In Roman Spain, some 2,000 years ago, people may have been perfuming themselves with the musky scent of patchouli, new research hints. The study marks the first time that the composition of a Roman perfume has been identified, offering us a rare whiff of a bygone empire.

The perfume, which has solidified after two millennia inside a carved quartz bottle, was discovered in a funerary urn found in a mausoleum in Seville, Spain. Unearthed in 2019, during an excavation in modern-day Carmona, the mystery ointment has now been chemically described, revealing the inclusion of patchouli, an essential oil common in modern perfumery but never before known in use in ancient Rome.

As well as the essence of patchouli, obtained from Pogostemon cablin, a plant of Indian origin, the cologne was found to have a base of vegetable oil - possibly olive oil - although the researchers cannot be certain about this.

Comment: See also:


Why the idea of western civilization is more myth than history

Bayeaux Tapestry
© Lit Hub
One weekend, I found my younger son at the kitchen table, carefully writing out everything he knew about the Olympian gods for his school homework. His brow was furrowed, and he trained his eyes on the page with a level of concentration that I wish he would pay to his maths homework. So I asked him — casually, I thought — why he was so interested in the ancient Greeks. He beamed up at me with an angelic smile and answered, "Because that's what you study, Mama."

At this point, my heart nearly burst with parental pride. I am a Professor of Classical Archaeology and the ancient Greeks are, quite literally, my bread and butter. But my heart sank when my son added as an afterthought, "and because the Greeks gave us Western Civilization." Buckle up, kid, I thought, you're in for a lecture.

I wanted to tell him that the ancient Greeks did not give us Western Civilization. That there is no golden thread, unfurling unbroken through time from Plato to NATO. That we in the modern West are not the heirs of a unique and elevated cultural tradition, stretching back through Atlantic modernity to Enlightenment and Renaissance Europe, and from there through the darkness of the medieval period and ultimately back to the glories of classical Greece and Rome.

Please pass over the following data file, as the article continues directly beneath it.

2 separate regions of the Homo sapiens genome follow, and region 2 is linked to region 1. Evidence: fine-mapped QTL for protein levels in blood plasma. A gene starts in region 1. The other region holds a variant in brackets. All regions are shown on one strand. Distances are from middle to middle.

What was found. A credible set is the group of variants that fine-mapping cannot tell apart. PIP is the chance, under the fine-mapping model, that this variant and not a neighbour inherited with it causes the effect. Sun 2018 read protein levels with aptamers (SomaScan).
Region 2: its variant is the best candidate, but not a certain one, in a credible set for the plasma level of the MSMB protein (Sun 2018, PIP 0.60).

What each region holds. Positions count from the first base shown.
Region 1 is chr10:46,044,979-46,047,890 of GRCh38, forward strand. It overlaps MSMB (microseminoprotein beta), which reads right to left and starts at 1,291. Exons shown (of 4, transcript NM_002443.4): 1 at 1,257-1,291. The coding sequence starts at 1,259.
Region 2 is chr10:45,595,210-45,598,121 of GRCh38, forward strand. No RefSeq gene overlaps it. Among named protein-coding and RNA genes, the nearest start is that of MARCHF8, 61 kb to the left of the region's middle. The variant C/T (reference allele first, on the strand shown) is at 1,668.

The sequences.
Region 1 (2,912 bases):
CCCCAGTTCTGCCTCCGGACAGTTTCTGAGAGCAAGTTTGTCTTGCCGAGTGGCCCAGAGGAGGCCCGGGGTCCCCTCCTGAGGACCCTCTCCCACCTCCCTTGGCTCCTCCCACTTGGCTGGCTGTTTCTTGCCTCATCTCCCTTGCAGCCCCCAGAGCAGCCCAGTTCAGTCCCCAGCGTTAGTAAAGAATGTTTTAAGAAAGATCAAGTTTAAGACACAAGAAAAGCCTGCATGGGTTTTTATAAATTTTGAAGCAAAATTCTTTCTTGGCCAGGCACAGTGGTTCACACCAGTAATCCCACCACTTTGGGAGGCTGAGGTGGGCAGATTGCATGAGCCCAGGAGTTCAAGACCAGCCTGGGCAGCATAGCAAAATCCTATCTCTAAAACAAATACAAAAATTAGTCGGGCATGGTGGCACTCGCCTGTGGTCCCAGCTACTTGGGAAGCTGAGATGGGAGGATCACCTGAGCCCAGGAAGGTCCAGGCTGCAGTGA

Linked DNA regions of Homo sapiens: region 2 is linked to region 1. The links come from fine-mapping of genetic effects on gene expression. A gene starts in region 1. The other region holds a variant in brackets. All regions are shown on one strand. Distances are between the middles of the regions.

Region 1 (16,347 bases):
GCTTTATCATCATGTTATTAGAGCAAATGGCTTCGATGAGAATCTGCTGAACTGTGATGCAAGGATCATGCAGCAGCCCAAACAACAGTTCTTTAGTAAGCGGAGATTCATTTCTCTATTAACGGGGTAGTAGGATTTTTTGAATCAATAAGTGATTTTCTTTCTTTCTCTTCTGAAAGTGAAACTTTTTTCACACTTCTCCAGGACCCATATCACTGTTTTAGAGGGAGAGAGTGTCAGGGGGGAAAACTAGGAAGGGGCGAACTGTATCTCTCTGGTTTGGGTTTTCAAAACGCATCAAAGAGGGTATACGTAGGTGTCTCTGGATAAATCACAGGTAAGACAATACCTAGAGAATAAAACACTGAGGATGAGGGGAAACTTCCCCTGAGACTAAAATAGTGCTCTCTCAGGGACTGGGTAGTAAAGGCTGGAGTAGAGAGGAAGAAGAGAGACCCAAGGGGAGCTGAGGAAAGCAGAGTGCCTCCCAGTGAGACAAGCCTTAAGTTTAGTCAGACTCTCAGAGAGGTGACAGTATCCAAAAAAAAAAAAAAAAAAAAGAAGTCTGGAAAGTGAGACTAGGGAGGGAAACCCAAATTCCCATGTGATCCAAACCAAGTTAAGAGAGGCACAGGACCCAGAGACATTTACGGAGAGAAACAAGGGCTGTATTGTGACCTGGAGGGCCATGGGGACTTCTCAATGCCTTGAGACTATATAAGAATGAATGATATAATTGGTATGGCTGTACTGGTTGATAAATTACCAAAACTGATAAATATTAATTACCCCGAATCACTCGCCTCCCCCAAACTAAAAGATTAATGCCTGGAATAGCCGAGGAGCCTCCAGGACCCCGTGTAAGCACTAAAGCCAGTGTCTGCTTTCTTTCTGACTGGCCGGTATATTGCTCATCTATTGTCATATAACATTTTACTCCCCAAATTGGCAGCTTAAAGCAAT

For most of us, it seems normal — even natural — to think of Western history in these terms. Unthinkingly, we assume that the modern West is the custodian of a privileged inheritance, passed down through a kind of cultural genealogy that we usually refer to as "Western Civilization."

It is a version of history that is all around us, set out in popular textbooks, encoded implicitly into children's stories and Hollywood movies, and proclaimed loudly and sometimes even angrily by commentators on both sides of the political spectrum. But it is a version of history that is simply wrong.

Research points to a different version of Western history. I have myself spent two decades of my professional life uncovering how ancient Greeks and Romans were much more diverse than we might think. They were neither predominantly white nor predominantly European, and indeed did not conceive of racial and geographical categories in the same way that we now do. As a result, the monks of western Europe, laboriously copying Latin manuscripts in their dusty scriptoria, were not the only medieval heirs of classical antiquity.


Archaeologists discovered the earliest Iron Age house in Athens and Attica

Iron Age house2
© Thorikos Archaeological Project Gent-Göttingen
Iron Age house from the 10th to 9th. Century BC BC in Thorikos ( Attica / Greece ): courtyard with adjoining rooms.
Archaeologists from the University of Göttingen discovered the earliest Iron Age house in Athens in Thorikos ( Greece ) south of Athens. This is an important finding that was unexpected and unique for early Greek history: building structures from this early period, from the 10th to the 9th Century BC, have never been excavated in Attica. The Gerda Henkel Foundation is now funding the continuation of the excavations with around 82,000 euros.

The ancient settlement is located in the area of ancient silver mining, 60 kilometers south of Athens. Here you can see Mycenaean dome tombs and a classic settlement with houses, production facilities, sanctuaries, the theater and burial sites. What is striking is the unprotected location just 20 meters above sea coast - from the sea, so there was apparently no danger at the time. Only in the course of the 8th Century BC the settlement activity shifted to the safe hill plateau, which is over 100 meters high. After geophysical investigations of the southeastern slope, the scientists found a grave from the 5th Century BC.

In 2019, a exposed corner of the wall initially indicated a classic grave building. "However, it turned out that there was no burial there before, but a building from the 10th to the 9th Century BC.", says Prof. Dr. Johannes Bergemann, director of the Archaeological Institute of the University of Göttingen. Last year, the scientists continued to research the expansion of the building, recognizing five to six rooms. In the largest room there were still numerous pebbles in the association, which indicate a cobbled courtyard. An analysis of inorganic and organic characteristics of the rock confirmed the use of around 950 to 825 BC.